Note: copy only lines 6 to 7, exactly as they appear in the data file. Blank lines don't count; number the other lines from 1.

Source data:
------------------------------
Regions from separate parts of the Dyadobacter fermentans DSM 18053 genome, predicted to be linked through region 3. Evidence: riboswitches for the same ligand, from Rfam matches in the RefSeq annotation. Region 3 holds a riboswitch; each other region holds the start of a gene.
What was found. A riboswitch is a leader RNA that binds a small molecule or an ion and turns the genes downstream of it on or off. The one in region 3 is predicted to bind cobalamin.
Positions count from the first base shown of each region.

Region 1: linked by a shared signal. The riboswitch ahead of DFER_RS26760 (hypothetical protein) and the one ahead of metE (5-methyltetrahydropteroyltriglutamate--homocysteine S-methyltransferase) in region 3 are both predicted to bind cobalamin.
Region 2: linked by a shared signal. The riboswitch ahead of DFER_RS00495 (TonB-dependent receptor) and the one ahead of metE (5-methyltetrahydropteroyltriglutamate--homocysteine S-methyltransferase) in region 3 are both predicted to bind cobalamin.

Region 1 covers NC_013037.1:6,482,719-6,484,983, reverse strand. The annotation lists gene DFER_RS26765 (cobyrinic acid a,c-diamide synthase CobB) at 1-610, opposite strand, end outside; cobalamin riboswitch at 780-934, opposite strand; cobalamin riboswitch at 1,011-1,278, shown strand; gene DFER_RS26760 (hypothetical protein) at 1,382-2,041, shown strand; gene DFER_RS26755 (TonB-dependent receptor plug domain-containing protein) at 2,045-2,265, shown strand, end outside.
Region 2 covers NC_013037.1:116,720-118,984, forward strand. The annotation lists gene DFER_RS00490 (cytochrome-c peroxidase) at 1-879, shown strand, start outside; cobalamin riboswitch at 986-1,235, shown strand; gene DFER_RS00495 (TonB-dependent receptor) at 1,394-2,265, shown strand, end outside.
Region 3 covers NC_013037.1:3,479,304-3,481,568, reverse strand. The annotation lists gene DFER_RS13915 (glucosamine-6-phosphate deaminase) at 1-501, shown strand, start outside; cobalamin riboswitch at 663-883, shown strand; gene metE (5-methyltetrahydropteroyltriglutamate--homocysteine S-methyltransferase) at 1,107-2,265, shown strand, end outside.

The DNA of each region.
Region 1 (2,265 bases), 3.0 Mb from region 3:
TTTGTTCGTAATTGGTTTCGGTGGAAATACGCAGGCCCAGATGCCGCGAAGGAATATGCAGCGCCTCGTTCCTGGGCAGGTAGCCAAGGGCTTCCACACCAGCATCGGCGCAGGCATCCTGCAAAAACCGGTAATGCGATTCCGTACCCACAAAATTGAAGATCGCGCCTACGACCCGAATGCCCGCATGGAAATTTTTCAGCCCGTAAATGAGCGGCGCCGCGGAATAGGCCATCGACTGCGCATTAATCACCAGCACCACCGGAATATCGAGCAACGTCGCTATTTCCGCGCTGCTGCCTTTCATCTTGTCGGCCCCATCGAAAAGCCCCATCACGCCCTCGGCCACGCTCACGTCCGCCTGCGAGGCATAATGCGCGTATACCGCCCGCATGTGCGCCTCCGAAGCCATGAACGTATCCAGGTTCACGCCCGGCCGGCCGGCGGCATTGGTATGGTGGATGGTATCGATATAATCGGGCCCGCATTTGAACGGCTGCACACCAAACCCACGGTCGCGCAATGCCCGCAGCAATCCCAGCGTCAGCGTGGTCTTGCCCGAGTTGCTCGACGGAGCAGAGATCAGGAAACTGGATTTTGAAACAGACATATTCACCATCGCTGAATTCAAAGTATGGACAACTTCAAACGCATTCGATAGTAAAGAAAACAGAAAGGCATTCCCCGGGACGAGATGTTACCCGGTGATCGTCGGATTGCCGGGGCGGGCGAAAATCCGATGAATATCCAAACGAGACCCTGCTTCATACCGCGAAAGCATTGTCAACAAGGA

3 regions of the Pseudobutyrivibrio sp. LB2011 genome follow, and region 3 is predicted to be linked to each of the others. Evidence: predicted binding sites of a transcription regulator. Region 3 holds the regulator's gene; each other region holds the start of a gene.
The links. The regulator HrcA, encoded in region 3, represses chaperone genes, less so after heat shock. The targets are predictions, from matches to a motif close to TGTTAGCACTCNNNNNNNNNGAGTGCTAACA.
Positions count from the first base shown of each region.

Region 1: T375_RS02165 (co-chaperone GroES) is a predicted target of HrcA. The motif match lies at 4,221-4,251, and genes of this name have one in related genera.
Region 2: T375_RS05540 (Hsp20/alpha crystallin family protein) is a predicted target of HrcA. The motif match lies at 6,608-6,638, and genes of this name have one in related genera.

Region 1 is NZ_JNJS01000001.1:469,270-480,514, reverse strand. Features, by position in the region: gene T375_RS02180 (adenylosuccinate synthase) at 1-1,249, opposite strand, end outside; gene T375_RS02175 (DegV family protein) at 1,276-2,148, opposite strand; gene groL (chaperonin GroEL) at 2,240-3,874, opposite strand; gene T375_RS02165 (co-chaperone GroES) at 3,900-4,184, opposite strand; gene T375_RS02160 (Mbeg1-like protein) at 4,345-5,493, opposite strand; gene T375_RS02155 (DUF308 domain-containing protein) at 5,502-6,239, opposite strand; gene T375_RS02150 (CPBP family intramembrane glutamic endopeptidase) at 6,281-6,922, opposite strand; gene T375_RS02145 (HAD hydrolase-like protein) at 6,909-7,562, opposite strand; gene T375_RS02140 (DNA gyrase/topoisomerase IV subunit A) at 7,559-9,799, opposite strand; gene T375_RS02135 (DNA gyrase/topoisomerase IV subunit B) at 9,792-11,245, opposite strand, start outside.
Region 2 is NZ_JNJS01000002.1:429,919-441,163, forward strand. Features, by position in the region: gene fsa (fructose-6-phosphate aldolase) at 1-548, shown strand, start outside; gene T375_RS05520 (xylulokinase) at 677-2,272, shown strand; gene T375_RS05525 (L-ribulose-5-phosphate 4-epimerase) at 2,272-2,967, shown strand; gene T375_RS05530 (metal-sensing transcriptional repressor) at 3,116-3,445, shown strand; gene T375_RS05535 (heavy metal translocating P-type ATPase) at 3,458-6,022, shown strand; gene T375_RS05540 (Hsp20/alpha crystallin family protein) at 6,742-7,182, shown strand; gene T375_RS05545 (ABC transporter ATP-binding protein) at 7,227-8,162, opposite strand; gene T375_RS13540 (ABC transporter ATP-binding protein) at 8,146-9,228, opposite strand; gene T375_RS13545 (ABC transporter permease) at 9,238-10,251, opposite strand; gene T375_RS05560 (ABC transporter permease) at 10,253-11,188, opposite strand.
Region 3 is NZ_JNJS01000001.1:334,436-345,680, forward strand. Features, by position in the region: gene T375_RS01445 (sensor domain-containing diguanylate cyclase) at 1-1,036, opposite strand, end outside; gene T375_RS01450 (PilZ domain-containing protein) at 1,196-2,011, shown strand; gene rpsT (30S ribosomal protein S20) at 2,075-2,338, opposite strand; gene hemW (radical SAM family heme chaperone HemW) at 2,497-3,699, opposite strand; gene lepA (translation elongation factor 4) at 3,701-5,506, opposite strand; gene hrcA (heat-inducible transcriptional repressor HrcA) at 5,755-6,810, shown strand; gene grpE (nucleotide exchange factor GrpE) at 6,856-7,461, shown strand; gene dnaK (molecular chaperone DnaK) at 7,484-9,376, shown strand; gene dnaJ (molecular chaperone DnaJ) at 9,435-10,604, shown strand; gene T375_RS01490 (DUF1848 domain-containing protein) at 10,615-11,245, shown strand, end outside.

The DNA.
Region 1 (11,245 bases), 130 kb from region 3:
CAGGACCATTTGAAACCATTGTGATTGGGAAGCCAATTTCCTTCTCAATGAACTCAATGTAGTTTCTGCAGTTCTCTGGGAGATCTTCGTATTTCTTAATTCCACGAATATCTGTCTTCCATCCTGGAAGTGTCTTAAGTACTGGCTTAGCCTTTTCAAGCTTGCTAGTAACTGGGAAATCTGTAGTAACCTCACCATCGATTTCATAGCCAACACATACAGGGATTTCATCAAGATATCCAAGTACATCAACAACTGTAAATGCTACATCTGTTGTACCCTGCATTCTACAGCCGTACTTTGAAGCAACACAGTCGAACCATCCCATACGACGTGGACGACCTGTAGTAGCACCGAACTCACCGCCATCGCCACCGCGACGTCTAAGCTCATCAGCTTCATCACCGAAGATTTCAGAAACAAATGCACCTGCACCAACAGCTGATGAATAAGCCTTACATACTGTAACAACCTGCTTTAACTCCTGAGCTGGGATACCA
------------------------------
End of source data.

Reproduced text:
Region 1 covers NC_013037.1:6,482,719-6,484,983, reverse strand. The annotation lists gene DFER_RS26765 (cobyrinic acid a,c-diamide synthase CobB) at 1-610, opposite strand, end outside; cobalamin riboswitch at 780-934, opposite strand; cobalamin riboswitch at 1,011-1,278, shown strand; gene DFER_RS26760 (hypothetical protein) at 1,382-2,041, shown strand; gene DFER_RS26755 (TonB-dependent receptor plug domain-containing protein) at 2,045-2,265, shown strand, end outside.
Region 2 covers NC_013037.1:116,720-118,984, forward strand. The annotation lists gene DFER_RS00490 (cytochrome-c peroxidase) at 1-879, shown strand, start outside; cobalamin riboswitch at 986-1,235, shown strand; gene DFER_RS00495 (TonB-dependent receptor) at 1,394-2,265, shown strand, end outside.